Childhood Plastic Surgery to Combat Bullying: A Disturbing Trend, Doctors say

HOUSTON - The number of children and teens getting plastic surgery has gone up 30 percent over the last decade.

More and more are resorting to operations to avoid being picked on and bullied.

Girl Gets Ears Pinned

You may remember South Dakota 1st grader Samantha Shaw. She went national after undergoing surgery to get her ears pinned back.

Her mom turned to plastic surgery as a preventative to bullying.

Shaw’s plastic surgeon believes there’s a difference between cosmetic surgery and reconstructive surgery.

While that may be true, many people don’t make that distinction. They say plastic surgery is plastic surgery and is not appropriate for a young child or teenager.

Surgeons Notice Changes

Dr. John Teichgraeber has operated on children for the past 25 years. The University of Texas Health plastic surgeon has recently noticed a change in his patients.

“The kids are much more attuned to their own personal appearance at a younger age. Their nose is a little off, they’ll start talking to me about it at 6-8, as opposed to 12-14 like they used to before,” Teichgraeber said.

For some parents, plastic surgery can seem like an easy fix if their child has prominent ears or a larger nose.

“A lot of these kids, they take abuse and one of the things parents say is, I don’t care how much this costs, they’re really affected when they go to school,” he said.

Plastic surgery needs to be a carefully considered decision, according to UTHealth child psychiatrist Dr. Oscar Bukstein.

“It’s something not only to discuss with your primary care physician and plastic surgeon, but also when you think there’s some sort of psychological problem, enroll a mental health professional,” said Dr. Bukstein.

Sending the Wrong Message

But Dr. Edward Reitman, another child psychologist, believes it’s sending the wrong message to children.

“If this was a physical handicap that was repairable, I understand that, but can you imagine what we’re starting? Is this a new form of advertising and creating business for plastic surgeons?” Reitman asked.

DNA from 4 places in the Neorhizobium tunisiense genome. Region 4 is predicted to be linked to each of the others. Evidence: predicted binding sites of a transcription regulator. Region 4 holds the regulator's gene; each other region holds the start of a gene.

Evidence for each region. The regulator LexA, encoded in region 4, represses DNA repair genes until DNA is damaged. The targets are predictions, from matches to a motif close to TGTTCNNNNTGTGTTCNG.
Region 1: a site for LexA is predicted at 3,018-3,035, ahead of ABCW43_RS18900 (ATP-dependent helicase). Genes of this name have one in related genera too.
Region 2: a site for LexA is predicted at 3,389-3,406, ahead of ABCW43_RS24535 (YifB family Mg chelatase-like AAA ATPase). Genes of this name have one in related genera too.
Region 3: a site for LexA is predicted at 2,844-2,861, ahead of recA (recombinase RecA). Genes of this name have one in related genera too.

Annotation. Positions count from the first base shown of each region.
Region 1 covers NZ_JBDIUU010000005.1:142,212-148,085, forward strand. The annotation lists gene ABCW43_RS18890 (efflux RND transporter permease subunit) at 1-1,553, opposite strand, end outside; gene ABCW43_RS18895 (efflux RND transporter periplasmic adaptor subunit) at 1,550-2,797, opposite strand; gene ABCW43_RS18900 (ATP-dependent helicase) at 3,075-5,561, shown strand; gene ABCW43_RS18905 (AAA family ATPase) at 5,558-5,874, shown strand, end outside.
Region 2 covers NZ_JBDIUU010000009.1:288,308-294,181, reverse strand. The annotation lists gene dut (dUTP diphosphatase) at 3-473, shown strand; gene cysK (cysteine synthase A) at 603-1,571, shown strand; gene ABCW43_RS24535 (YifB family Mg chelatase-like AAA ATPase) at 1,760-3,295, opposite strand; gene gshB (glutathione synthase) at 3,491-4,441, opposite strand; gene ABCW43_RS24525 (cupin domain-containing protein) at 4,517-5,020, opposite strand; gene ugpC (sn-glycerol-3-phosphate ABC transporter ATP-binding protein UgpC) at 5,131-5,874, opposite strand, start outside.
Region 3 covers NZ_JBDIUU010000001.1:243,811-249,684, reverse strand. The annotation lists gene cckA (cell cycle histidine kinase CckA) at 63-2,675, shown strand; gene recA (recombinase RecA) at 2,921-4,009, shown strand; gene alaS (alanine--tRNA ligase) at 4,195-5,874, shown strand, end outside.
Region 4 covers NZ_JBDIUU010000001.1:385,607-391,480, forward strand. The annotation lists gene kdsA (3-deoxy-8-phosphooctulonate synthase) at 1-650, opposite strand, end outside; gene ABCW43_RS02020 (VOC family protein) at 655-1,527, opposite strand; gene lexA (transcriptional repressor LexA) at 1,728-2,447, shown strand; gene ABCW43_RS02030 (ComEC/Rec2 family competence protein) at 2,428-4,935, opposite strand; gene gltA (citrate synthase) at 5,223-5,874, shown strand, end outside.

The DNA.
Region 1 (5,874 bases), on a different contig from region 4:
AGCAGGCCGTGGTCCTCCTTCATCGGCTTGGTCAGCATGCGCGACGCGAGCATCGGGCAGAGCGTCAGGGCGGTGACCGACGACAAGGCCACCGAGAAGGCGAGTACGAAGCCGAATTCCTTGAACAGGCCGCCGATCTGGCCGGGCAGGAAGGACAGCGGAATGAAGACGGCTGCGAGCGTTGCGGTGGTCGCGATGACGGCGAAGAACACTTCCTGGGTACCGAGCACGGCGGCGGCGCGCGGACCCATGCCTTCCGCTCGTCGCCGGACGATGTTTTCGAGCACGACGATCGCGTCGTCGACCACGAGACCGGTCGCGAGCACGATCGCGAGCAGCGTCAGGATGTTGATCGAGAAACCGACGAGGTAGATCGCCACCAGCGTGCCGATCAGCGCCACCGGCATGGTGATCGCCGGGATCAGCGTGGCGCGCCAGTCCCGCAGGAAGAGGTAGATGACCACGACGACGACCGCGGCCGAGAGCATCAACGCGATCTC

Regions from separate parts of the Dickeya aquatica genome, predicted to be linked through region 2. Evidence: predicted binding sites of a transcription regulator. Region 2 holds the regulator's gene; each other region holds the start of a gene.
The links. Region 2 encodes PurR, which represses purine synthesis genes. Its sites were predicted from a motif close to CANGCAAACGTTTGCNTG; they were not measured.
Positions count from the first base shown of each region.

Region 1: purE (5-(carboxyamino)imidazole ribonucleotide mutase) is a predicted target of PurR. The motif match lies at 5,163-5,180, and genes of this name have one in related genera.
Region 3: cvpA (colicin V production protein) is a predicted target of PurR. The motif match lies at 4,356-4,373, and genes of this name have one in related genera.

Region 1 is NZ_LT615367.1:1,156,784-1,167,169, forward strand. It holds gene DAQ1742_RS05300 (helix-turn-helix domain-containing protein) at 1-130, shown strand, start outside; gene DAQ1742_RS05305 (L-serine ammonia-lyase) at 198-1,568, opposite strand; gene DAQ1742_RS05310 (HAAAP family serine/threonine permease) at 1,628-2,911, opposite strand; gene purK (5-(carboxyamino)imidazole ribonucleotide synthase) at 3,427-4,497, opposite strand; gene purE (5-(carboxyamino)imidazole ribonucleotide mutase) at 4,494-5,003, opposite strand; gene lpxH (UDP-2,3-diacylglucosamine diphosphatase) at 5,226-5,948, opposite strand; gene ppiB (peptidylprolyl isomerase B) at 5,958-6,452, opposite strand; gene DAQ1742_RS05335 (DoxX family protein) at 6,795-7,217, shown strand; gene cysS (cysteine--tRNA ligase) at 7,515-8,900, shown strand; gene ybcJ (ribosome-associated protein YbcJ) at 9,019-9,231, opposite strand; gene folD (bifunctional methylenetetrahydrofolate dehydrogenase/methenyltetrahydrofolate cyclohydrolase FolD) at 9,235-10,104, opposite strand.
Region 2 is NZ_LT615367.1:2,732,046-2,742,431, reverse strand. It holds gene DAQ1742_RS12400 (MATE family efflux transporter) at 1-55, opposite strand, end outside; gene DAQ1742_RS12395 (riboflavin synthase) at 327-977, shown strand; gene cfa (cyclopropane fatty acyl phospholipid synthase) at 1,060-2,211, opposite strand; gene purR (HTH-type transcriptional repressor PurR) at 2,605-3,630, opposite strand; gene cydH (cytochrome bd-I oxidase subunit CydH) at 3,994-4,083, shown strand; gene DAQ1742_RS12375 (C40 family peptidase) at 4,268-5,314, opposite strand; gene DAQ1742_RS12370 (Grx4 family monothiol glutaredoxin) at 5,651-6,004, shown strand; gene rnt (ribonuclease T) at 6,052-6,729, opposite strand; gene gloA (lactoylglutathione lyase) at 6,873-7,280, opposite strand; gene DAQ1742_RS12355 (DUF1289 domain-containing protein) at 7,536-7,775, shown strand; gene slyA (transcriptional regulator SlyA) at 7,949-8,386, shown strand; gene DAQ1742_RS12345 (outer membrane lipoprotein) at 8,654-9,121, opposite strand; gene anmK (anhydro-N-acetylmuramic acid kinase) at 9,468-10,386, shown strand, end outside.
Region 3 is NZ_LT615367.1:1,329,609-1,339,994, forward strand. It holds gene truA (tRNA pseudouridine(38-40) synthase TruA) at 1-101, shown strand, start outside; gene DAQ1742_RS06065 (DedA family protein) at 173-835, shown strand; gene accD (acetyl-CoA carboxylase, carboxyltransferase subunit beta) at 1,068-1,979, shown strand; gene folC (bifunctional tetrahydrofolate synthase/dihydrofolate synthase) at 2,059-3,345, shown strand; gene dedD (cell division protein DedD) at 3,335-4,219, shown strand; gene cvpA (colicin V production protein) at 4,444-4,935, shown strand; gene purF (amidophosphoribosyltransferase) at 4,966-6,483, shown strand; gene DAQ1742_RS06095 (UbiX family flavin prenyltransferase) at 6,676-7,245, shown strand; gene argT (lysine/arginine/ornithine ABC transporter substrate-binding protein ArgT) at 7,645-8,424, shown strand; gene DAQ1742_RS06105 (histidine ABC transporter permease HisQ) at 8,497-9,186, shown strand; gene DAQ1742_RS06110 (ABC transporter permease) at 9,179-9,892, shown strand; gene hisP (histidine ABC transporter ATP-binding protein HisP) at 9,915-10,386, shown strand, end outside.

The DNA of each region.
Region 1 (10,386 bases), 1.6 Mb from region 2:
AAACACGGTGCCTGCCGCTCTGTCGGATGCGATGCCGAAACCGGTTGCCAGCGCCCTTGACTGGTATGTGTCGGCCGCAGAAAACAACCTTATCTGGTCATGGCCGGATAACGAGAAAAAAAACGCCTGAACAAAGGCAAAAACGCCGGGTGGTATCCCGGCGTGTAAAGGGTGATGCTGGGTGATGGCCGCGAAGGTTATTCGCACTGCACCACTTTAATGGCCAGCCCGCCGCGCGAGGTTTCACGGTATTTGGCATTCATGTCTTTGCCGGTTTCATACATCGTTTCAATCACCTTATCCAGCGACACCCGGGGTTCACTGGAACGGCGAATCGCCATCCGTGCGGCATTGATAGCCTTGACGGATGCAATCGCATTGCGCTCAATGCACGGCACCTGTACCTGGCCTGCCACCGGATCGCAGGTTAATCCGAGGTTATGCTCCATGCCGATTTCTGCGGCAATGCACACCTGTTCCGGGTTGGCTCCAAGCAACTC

Some blame plastic surgeons and some blame parents. Others are blaming the media and society as a whole.

“It’s the whole image our society is giving people: you aren’t good enough, you need to be better, different,” Reitman said.

“They have knowledge of it in forms of media, TV, movies, ads, they know it’s possible. The message is already out,” Bukstein said.

But is it safe?

“That’s kind of the scary thing about plastic surgery, oh you can fix me, it’s just plastic surgery, well no you still have to be put to sleep, there’s still the risk of infection, still the risk of something catastrophic happening,” Teichgraeber said.

Dad: Surgery Wouldn’t Have Helped

David Truong knows bullying all too well. His 13-year old son, Asher Brown committed suicide last year after being severely bullied in school.

Asher was constantly picked on because of his big ears, David said.

But Truong insisted plastic surgery was out of the question.

“I told him that his face would catch up to his ears and he would laugh about it and I said, look you’re a little kid, you have adult ears. Your face will catch up. If you decide you want to alter a nose or ears, that’s a quick fix, but these bullies are going to find other things to pick on,” said Truong.

Students Vary in Opinion

Not everyone would agree with Truong’s argument.

“If a physical appearance thing is really detracting yourself from who you are as a person, to the point where you can’t be yourself, then I think it’s okay to go ahead and get a surgery,” student Cece White said.

“Plastic surgery is an option to save yourself, but it’s a last resort because it’s changing who you are,” student Mateo Mpinduzi-Mott said.

Others say, embrace your flaws.

“If your nose has a little bump or your ears are too big, own it and make it you, and things do get better,” student John Cameron Carter said.

“You are who you are, God made you the way you are and you should never change your appearance because somebody else has something to say about you,” student Scott Shelton said.

For more go to MyFOXHouston.

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